The San Diego Padres are pitching a mixed-use office/residential project in the 5.25-acre area of parking lots known as Tailgate Park next to Petco Park, while bringing in some heavy hitters in the development world.
The Padres already hold a lease with the city for the property through 2042, and while it doesn’t necessarily give the team and its new development arm, Padres Next Fifty, an advantage in the development property, it does position the team ownership well if negotiations do ensue. The property is controlled by the city, and its development potential was outlined in a recent RFP, with planning launching in 2019.
The Padres and development partners are proposing for the site, which sits between 12th and Imperial avenues, and K and 14th streets, a billion-dollar, 2-million-square-foot development anchored by a tech campus and surrounded by housing and retail, and presumably other support features like restaurants and services space. Parking for Padres game and other Petco Park events would also be part of the development.
As noted, the Padres have launched their own development arm and are heading the effort. Also part of the development efforts so far: Tishman Speyer, Cisterra Development (whose DiamondView Tower was part of original development springing from the construction of Petco Park) and Ascendant Capital Partners. Local architecture firm Carrier Johnson + Culture is on board as well. From the San Diego Union-Tribune:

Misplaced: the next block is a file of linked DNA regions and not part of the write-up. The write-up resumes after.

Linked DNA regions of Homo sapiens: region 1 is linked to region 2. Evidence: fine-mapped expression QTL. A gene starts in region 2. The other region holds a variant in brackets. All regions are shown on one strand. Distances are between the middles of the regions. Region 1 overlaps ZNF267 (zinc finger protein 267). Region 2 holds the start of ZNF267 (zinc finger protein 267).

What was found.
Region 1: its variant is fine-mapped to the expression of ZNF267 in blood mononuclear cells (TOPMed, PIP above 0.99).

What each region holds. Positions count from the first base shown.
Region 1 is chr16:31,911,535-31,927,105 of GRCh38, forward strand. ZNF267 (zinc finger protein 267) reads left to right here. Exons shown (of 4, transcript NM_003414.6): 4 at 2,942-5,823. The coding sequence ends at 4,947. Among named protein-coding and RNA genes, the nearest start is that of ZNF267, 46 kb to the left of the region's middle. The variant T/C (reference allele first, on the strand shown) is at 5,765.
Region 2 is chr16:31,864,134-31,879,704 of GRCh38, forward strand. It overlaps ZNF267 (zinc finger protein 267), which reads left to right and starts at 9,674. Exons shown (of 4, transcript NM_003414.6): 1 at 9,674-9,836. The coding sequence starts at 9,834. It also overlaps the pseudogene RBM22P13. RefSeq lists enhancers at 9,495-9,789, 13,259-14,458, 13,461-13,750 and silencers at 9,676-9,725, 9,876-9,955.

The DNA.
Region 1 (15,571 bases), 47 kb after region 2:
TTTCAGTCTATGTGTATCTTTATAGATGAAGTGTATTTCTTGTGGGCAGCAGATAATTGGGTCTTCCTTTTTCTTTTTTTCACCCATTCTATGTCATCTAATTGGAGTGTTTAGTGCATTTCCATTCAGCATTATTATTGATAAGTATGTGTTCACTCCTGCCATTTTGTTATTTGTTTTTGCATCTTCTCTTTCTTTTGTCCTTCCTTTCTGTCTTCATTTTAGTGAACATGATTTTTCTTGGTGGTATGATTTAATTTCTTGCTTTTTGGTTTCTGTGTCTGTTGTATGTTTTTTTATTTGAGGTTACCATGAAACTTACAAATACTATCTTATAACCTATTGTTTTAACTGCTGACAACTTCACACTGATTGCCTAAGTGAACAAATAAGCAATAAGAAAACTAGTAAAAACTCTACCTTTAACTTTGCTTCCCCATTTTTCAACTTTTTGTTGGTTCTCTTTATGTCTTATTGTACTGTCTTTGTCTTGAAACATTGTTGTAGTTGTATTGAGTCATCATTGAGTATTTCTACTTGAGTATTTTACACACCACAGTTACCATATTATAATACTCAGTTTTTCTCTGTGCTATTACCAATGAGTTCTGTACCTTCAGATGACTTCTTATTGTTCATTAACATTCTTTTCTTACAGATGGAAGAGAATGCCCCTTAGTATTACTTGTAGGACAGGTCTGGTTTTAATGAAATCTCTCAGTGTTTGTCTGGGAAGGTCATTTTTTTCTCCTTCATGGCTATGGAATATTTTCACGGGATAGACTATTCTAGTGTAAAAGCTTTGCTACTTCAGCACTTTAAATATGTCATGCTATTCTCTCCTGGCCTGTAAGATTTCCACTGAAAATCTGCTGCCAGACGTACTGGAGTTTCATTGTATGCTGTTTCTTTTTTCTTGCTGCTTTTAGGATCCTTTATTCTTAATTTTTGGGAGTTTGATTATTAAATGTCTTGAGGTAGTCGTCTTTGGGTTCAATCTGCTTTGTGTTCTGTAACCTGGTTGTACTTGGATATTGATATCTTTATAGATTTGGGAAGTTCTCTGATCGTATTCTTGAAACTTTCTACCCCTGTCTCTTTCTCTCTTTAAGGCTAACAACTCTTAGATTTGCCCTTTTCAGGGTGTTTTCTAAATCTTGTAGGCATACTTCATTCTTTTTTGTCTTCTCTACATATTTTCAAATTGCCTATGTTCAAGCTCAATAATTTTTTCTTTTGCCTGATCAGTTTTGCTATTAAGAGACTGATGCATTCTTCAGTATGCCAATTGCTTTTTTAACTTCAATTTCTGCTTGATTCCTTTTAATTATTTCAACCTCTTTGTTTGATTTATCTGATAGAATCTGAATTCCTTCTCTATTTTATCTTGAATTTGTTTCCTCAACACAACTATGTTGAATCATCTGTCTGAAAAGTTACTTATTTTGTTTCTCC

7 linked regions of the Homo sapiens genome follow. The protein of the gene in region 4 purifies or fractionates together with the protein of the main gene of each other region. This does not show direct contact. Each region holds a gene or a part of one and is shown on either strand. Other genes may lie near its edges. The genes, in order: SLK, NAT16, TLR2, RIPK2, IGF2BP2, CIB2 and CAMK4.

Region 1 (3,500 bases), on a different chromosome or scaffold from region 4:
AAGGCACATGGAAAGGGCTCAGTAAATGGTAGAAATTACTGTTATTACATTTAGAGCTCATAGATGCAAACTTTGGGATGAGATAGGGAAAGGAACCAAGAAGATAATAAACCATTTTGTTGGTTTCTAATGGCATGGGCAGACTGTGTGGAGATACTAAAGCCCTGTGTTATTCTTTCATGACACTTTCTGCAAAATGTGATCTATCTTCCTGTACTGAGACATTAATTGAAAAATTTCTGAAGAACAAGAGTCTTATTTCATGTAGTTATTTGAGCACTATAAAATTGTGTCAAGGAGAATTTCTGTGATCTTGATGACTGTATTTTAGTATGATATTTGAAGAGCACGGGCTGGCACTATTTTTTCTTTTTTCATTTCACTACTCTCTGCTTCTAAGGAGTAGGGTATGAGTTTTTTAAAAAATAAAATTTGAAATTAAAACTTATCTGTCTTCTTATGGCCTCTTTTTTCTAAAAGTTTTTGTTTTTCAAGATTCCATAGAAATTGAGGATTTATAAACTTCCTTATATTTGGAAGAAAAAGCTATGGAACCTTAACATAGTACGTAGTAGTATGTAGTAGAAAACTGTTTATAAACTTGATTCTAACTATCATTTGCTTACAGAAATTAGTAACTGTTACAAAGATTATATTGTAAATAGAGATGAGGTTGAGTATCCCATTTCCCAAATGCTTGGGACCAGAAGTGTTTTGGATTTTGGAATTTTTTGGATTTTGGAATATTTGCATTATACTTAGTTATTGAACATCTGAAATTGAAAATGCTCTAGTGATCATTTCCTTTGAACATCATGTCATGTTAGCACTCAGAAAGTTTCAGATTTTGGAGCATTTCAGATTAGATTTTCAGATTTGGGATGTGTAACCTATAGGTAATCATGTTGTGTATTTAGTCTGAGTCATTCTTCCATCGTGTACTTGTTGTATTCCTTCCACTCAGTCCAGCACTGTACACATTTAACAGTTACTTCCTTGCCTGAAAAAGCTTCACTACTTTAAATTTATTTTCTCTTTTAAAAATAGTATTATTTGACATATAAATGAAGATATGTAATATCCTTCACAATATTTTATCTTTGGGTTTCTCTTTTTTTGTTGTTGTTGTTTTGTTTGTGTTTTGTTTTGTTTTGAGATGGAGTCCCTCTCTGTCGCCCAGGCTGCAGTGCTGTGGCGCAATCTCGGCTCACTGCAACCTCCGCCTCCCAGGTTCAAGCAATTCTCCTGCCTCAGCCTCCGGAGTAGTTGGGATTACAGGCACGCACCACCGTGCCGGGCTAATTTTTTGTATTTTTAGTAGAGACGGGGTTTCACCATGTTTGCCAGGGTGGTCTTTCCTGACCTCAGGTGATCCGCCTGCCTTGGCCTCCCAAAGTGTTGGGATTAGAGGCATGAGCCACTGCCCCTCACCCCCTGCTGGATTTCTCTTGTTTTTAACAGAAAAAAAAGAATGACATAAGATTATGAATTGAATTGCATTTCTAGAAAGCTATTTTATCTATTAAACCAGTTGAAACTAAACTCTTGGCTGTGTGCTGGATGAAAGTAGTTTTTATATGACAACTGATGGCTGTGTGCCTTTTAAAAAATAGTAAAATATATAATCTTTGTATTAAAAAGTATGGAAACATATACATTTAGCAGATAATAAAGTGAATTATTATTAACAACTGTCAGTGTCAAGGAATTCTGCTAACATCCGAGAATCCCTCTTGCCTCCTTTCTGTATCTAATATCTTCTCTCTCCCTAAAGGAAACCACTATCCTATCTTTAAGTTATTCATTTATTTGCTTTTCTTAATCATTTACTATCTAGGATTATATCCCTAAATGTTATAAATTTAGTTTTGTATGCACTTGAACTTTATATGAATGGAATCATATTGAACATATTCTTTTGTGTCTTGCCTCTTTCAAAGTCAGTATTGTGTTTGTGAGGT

The city, which has marketed the asset as “East Village Quarter” to international buyers, has said that it wants to maximize its financial return on the land. It’s entertaining bids that incorporate office, hotel, retail, residential and entertainment space.
“The city is currently reviewing the submittals,” said Christina Chadwick, a city spokeswoman. “Once a short list of qualified development teams is established, the city will disclose the number of responses and the short-listed teams.”
Although still conceptual, the Padres and team partners view their live-work-play vision as the best way to round out East Village, a neighborhood that already owes much of its newfound character and many of its high-rises to the baseball club’s presence.
We’re seeing a slew of ballpark-related development coming down the pike near MLB ballparks, as Petco Park has generated roughly $4.25 billion in associated urban development since opening, per a Stanford University Graduate School of Business study. Atlanta’s Truist Park and the adjacent The Battery Atlanta is one prominent example of development being tied to a new ballpark, but this has also played out with teams seeking to redevelop nearby land well after their facilities have opened, with the Colorado Rockies’ ongoing redevelopment of a former surface parking lot west of Coors Field and the San Francisco Giants development near Oracle Park being prime examples.
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